In the past week, I have come across all different types of design that reinvent traditional materials in a contemporary way…from cameras, to books, to interior products to bicycles…they all caught my eye in some way or another and made me think that digital technologies aren’t always the way forward. In addition to all things curating, contemporary Chinese art and PhD, I am a traditional bookmaker, bookbinder and papermaker…so perhaps my want of designers to use traditional materials comes from my preoccupation that design does have to somehow reference the historical. That is certainly a topic for discussion…anyway, this is what I’ve seen in the last week…
Last Thursday, was the launch of the new camera ‘Lomokino’ at the Lomography store in Shanghai…”The 35mm Movie Camera from Lomography that shoots a movie of 144 frames on any 35mm film.” As ever with Lomo cameras, you want one immediately. A nicely constructed piece of kit that takes you back (well takes me back) to the days of using super 8 video cameras, and old, robust 35mm SLR and square-format cameras…all of which I still have back in the UK. It made me want to get one of these out from hibernation to shoot the real Shanghai and not use my digital camera ever again. I have such a love-hate relationship with digital cameras…love their instant capacity to edit, destroy, share and keep photographs…yet at the same time I loathe this instant nature…how are images “special” anymore? I lost my Lomo action sampler about a year ago…I think I let a friend borrow it and its never been seen since. If only I could remember who it was?
On Friday, AIVA had to be super quiet as a private corporate event was taking place in the Star Space gallery, so my teaching colleagues and I decided to take the students to the ‘100% design’ fair at the Shanghai Exhibition Centre. It is annual event that I can remember going to last year and not being very impressed with what was on offer. To be honest, it was the same this year…just a few things stood out from the crowd but there was no cohesion to the overall fair. It was rather corporate (I know it should be to some degree as it is a fair) with some very high-end products on show. Where was the real cutting edge design from Shanghai and China?
When I went last year, I came across a Japanese company who used handmade “mino washi” paper created by ‘FLAT Inc.’ as part of their lighting designs (as shown in the video below). The company was here again so I sneaked a few photographs of their beautiful work and talked to the CEO Andy from the company, Lighting Solutions. He said we could meet and chat in a week or so when all the chaos around the fair had died down. He is interested to hear my thoughts on paper as part of contemporary design, and possible future ideas so it could be a good discussion.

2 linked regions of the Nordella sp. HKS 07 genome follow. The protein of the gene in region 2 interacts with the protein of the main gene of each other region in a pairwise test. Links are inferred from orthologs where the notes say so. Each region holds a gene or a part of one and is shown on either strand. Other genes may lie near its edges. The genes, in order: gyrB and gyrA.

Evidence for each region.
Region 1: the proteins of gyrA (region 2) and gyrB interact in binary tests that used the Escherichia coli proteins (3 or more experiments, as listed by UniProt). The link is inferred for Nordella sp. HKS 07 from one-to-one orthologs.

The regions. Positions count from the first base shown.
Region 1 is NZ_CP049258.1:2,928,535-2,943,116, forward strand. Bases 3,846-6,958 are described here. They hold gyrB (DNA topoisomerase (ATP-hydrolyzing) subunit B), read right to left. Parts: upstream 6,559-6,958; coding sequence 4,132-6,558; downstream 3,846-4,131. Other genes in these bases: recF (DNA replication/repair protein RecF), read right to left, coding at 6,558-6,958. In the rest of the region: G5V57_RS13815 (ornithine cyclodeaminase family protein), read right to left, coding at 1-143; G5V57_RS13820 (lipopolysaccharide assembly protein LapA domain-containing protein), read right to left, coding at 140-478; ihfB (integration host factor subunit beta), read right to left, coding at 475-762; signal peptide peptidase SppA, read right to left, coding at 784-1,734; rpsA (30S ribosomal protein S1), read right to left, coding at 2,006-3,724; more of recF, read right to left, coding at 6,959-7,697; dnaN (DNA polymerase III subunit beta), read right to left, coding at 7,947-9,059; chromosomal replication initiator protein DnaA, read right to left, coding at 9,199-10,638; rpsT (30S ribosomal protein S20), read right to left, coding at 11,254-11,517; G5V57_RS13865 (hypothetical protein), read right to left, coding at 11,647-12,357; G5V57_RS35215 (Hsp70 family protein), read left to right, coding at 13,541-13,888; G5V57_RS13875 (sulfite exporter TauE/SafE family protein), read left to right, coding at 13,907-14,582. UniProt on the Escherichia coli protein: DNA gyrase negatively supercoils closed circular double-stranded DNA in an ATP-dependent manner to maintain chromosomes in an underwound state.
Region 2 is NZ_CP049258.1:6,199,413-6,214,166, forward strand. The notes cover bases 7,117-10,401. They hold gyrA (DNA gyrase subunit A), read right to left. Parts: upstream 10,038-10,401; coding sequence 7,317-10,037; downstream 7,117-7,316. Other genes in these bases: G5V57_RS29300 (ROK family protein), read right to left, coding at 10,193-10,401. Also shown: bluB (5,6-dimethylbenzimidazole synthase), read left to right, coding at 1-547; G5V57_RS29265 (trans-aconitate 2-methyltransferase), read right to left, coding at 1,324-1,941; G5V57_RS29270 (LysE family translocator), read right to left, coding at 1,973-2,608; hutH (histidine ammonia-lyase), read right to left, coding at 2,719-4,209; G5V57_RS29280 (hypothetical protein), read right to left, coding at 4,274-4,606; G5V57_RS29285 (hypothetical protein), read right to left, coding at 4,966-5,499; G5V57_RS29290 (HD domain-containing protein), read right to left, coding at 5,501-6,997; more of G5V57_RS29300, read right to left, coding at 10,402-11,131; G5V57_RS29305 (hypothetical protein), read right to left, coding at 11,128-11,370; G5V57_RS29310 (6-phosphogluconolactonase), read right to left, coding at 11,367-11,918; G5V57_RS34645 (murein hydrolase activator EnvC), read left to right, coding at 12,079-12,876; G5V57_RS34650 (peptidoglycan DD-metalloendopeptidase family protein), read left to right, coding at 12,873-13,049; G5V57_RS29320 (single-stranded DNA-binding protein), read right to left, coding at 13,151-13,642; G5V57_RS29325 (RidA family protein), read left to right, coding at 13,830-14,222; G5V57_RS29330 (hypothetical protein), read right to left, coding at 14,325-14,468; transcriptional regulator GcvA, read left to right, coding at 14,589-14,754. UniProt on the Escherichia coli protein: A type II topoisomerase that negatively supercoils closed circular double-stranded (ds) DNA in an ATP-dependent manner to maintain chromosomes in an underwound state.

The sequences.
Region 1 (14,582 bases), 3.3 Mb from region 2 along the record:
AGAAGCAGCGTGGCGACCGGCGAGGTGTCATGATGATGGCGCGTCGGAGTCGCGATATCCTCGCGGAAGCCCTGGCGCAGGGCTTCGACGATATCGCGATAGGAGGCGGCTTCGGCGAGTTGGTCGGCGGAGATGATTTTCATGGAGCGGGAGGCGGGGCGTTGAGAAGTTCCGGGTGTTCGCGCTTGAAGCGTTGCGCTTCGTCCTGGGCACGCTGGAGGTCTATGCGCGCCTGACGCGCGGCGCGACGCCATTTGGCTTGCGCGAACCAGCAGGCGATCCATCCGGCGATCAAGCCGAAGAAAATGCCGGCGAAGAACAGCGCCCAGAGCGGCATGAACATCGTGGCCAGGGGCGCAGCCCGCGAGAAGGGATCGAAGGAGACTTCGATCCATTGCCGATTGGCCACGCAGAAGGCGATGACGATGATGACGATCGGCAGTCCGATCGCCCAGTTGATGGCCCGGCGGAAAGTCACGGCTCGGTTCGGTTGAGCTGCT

Also, at the fair was a book-making company called ‘Paperworks’ who were selling some rather sleek notepads, one of which was called ‘Space for Thought’. Designed like a clip purse, it housed a small notepad to keep safe your inner thoughts…such a simple concept and so unique. It even comes with new blank inserts for when the book is complete. I bought one as a birthday gift for a special friend in the UK. I hope she likes it…I might have to get another one for myself.
On Saturday afternoon, Lisa and I went to the Rockbund Art Museum to see the Shanghai screening of ‘THE BEGINNING’, a documentary about indie animation in China presented by NeochaEDGE. We arrived a little late but still managed to see a handful of some really promising creatives. We especially liked the character ‘Super Baozi’ created by filmmaker and animator Sun Haipeng…witty, clever and inventive…see the video below. It will definitely have you smiling.
Later on that night, my good friend, now a freelance art historian and curator, and my previous Guggenheim colleague), Violeta Janeiro Alfageme, invited me to the “cooling down party” of BAU, Brearley Architects and Urbanists, a well-known firm in Shanghai. They were moving premises to pastures new. When I arrived I could see a lot of familiar faces including Tyler Bowa from ‘People’s Bike’. I’d met him last year when RJW and I did the Shanghai Alleycat bike race, which isn’t taking place until Spring 2012 now. I doubt he remembered me at all, but I spoke to him about the possibilities of getting a bike built. They restore and reuse old Chinese bike frames and make them into new single speed or fixed gear bikes. Distinct and there is certainly nothing quite like them. A definite want. Anyway, he said to come and visit the ‘Factory Five’ workshop sometime this coming week so I’m going to see them on Friday to chat about a possible custom build single speed or fixed gear…uh oh. I hope this post inspires the design side of you as it has certainly inspired me. Let ‘NaBloPoMo’…National Blog Posting Month…continue!